1

(C#) I have 2 classes. 1 is called Employee. The other is my "main". I am trying to take a list and assign each value in list to an array of Employee object.

//Inside "Main" class
int counter = NameList.Count;

        Employee[] employee = new Employee[counter];

        for (int i = 0; i <= counter; i++)
        {
            employee[i].Name = NameList[i];
            employee[i].EmpNumber = EmpNumList[i];
            employee[i].DateOfHire = DOHList[i];
            employee[i].Salary = SalaryList[i];
            employee[i].JobDescription = JobDescList[i];
            employee[i].Department = DeptList[i];
        }

This returns the error:

An unhandled exception of type 'System.NullReferenceException' occurred in Pgm4.exe Additional information: Object reference not set to an instance of an object.

I think this means that I am not calling the list properly. Any help would be much appreciated. Thank you.

1
  • You are just newing an array of type Employees, the elements in the array are all going to be null. You need to new an Employee object for each element. Commented Nov 10, 2013 at 21:51

4 Answers 4

5

One thing that immediately stands out here. You are not declaring employee[i] to be new Employee at the start of each iteration therefore all other things aside, you will get a NullReferenceException

(Also as Marc Gravell pointed out, <= should be < to avoid an Index out of range exception...)

for (int i = 0; i < counter; i++)
        {
         //actually create an instance of Employee in employee[i]
            employee[i]  = new Employee();
            employee[i].Name = NameList[i];
            employee[i].EmpNumber = EmpNumList[i];
            employee[i].DateOfHire = DOHList[i];
            employee[i].Salary = SalaryList[i];
            employee[i].JobDescription = JobDescList[i];
            employee[i].Department = DeptList[i];
        }
2
  • Thank you. Works perfectly and it did thrown an index out of range exception. Commented Nov 11, 2013 at 2:06
  • @PeterBlack cool. Can I just ask though. Is there a reason why you don't use List<Employee> / generic collections in general for the solution? Commented Nov 11, 2013 at 8:49
3

You have created an array with space for the references, but you have not created any Employee instances. All your Employee[i] are null. It should be:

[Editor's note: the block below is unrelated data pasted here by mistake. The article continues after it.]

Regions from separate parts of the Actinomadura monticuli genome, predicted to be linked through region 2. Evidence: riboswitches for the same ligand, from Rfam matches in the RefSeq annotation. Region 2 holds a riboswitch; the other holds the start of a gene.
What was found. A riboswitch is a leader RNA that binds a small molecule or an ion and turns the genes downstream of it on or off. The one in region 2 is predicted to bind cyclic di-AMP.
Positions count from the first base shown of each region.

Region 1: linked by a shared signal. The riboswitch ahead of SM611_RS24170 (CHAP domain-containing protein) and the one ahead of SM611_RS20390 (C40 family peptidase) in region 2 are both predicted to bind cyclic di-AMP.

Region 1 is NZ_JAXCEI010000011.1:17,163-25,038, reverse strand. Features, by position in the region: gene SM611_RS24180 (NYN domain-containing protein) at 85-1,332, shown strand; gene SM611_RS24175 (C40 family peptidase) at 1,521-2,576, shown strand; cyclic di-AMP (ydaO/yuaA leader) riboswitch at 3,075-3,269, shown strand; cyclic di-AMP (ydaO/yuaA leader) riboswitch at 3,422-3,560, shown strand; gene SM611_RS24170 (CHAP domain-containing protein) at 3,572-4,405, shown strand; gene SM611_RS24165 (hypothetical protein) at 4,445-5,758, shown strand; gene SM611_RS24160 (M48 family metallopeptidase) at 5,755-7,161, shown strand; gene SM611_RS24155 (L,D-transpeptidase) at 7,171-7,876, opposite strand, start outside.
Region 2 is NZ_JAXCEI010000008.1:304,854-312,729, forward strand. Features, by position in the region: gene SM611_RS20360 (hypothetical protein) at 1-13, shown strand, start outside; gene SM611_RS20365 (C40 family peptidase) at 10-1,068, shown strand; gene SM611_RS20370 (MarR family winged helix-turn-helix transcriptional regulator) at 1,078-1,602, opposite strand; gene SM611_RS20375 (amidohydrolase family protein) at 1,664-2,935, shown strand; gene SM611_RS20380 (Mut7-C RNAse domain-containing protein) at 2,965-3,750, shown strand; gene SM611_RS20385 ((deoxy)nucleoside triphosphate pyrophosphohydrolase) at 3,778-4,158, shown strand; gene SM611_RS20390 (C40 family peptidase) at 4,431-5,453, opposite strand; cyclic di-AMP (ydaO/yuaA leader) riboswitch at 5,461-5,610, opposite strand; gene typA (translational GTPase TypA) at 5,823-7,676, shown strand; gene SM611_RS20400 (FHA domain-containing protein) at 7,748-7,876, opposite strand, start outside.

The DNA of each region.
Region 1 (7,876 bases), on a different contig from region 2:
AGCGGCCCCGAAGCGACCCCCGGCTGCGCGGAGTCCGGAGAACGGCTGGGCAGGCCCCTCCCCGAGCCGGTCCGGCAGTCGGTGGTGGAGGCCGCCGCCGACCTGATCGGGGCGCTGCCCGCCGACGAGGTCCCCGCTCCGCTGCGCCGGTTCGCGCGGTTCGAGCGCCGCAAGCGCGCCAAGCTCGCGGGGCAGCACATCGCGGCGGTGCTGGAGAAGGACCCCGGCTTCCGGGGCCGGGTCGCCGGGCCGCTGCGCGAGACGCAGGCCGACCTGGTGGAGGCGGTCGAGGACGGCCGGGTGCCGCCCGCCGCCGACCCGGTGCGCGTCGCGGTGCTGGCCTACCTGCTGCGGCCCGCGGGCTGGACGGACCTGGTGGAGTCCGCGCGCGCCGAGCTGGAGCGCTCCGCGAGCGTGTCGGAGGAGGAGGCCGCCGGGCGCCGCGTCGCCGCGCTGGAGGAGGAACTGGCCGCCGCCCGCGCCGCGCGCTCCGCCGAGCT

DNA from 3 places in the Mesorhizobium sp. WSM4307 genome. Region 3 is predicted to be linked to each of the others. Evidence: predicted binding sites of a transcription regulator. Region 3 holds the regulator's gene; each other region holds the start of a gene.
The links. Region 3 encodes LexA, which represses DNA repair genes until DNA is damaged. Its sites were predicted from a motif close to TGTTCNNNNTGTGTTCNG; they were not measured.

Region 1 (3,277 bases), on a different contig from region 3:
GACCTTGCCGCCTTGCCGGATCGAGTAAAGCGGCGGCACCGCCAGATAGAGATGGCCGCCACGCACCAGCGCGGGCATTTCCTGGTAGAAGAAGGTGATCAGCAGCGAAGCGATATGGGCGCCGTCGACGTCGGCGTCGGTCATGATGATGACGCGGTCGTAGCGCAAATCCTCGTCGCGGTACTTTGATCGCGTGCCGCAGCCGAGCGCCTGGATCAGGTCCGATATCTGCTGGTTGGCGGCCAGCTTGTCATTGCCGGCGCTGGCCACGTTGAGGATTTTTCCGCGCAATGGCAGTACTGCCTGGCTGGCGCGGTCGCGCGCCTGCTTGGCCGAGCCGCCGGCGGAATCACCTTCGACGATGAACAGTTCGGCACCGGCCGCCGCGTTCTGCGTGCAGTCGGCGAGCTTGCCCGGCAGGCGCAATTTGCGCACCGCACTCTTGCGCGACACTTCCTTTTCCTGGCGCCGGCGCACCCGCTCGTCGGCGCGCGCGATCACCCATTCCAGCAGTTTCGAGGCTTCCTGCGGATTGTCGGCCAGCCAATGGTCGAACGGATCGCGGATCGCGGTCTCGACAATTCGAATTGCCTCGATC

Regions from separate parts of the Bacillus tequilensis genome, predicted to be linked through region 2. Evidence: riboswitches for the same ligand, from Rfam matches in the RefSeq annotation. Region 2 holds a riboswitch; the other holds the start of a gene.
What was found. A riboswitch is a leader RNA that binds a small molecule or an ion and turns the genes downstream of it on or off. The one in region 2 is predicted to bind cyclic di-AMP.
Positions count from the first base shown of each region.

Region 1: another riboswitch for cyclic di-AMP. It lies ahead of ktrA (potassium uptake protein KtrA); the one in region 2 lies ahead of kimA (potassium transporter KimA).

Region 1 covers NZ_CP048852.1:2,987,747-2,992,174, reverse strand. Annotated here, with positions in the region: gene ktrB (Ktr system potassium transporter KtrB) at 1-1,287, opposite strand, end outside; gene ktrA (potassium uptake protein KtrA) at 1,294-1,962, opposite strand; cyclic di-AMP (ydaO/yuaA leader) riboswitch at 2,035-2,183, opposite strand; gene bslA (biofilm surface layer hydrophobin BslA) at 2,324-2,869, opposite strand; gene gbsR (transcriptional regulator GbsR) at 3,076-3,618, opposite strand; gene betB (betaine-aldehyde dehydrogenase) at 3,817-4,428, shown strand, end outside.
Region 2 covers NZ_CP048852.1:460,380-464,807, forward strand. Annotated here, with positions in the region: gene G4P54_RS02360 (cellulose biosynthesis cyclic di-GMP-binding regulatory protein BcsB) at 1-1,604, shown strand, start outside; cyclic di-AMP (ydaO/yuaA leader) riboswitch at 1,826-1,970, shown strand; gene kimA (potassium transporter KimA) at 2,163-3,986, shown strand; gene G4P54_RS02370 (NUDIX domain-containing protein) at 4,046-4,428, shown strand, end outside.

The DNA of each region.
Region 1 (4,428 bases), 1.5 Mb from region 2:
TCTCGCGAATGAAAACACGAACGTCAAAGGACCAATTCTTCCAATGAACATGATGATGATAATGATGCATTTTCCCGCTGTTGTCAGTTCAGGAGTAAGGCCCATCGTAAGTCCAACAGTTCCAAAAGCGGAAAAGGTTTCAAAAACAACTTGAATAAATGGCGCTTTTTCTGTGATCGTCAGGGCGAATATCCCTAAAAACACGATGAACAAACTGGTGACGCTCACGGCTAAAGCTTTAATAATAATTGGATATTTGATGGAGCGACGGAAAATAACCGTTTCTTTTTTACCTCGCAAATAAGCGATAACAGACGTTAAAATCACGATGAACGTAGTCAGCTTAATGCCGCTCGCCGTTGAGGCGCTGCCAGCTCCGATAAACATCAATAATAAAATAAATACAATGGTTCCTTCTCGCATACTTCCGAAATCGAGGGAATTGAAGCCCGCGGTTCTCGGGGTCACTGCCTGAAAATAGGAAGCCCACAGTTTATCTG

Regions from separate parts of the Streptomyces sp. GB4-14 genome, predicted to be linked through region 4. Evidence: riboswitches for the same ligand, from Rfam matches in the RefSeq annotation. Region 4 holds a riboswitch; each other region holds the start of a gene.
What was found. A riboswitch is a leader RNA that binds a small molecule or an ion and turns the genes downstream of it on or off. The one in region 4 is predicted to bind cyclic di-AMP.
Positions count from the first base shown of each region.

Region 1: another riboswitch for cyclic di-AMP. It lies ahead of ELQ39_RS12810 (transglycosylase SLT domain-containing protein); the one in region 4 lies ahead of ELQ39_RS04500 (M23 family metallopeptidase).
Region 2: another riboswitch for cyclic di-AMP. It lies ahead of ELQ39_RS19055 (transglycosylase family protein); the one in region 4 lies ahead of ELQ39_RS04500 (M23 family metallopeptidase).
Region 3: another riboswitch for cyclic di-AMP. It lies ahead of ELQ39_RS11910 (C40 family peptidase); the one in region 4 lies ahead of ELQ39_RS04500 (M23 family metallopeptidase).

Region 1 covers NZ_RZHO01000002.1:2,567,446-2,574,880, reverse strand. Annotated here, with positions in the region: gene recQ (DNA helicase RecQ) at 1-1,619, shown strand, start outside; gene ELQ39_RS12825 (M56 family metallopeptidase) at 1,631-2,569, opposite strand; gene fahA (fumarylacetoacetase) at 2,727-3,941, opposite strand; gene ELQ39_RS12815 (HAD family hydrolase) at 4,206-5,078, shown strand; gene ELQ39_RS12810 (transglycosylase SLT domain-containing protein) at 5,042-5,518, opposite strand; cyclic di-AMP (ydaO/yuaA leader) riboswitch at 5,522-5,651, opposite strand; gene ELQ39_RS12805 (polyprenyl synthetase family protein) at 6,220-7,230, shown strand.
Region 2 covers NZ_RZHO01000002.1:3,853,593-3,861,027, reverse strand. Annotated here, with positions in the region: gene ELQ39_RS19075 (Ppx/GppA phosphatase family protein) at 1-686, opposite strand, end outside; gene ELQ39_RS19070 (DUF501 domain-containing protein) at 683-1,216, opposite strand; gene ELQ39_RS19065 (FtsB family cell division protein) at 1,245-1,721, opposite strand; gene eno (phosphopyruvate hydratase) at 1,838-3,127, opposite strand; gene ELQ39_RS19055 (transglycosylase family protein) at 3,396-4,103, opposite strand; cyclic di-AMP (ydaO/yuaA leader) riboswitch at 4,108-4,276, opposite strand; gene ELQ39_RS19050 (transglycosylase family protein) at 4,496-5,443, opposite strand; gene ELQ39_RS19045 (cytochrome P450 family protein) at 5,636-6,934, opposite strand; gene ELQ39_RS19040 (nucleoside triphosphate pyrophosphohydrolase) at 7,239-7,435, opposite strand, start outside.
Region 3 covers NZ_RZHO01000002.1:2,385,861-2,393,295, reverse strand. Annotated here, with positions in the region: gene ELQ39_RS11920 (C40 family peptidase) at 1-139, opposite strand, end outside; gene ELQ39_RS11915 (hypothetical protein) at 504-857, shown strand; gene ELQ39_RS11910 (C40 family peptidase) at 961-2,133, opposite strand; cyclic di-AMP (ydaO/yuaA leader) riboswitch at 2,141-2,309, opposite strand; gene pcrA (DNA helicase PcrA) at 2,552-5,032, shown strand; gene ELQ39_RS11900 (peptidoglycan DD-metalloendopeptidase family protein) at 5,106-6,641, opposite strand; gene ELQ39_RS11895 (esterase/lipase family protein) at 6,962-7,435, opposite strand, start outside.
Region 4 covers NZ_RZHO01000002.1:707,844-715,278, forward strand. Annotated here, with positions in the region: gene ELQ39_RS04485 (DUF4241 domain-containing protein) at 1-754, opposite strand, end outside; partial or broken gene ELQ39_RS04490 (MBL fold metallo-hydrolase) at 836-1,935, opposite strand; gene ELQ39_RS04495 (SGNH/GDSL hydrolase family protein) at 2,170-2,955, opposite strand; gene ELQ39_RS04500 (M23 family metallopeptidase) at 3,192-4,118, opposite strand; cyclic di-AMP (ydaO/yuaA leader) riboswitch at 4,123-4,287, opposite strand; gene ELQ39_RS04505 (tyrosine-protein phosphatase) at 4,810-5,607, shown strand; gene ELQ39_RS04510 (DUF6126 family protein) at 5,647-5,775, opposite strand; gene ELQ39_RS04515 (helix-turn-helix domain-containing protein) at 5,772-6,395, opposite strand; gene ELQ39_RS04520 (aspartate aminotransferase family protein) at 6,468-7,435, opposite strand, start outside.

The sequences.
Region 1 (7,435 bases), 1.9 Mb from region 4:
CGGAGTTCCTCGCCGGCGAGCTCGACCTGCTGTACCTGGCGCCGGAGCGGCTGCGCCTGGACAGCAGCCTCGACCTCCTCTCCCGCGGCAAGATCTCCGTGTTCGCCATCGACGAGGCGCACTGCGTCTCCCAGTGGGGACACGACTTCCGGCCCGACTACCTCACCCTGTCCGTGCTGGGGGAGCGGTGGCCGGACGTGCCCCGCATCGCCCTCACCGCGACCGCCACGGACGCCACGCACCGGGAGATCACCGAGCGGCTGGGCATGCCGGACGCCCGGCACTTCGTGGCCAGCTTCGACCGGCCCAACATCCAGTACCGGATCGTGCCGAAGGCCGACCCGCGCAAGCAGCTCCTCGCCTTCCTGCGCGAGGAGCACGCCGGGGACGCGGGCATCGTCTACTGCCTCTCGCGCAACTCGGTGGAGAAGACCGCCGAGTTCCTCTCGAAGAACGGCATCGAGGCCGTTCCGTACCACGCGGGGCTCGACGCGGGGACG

for (int i = 0; i < counter; i++)
{
    var emp = new Employee();
    emp.Name = NameList[i];
    emp.EmpNumber = EmpNumList[i];
    emp.DateOfHire = DOHList[i];
    emp.Salary = SalaryList[i];
    emp.JobDescription = JobDescList[i];
    emp.Department = DeptList[i];
    employee[i] = emp;
}

or (tidier)

for (int i = 0; i < counter; i++)
{
    employee[i] = new Employee
    { 
        Name = NameList[i],
        EmpNumber = EmpNumList[i],
        DateOfHire = DOHList[i],
        Salary = SalaryList[i],
        JobDescription = JobDescList[i],
        Department = DeptList[i]
    };
}
0

Employee isn't initialized, add this to the beginning of each iteration:

employee[i]  = new Employee();

You are accessing an index that isn't allocated for you

replace this:

int i = 0; i <= counter; i++

with:

int i = 0; i < counter; i++

0

As well as needing to create an instance of Employee for each element of the array, this line also has an error:

for (int i = 0; i <= counter; i++)

C# arrays are zero based so you need:

for (int i = 0; i < counter; i++)

otherwise you'll loop past the end of the array.

Your code should look like this:

for (int i = 0; i < counter; i++)
{
    employee[i] = new Employee();
    .... // your existing code here
}    

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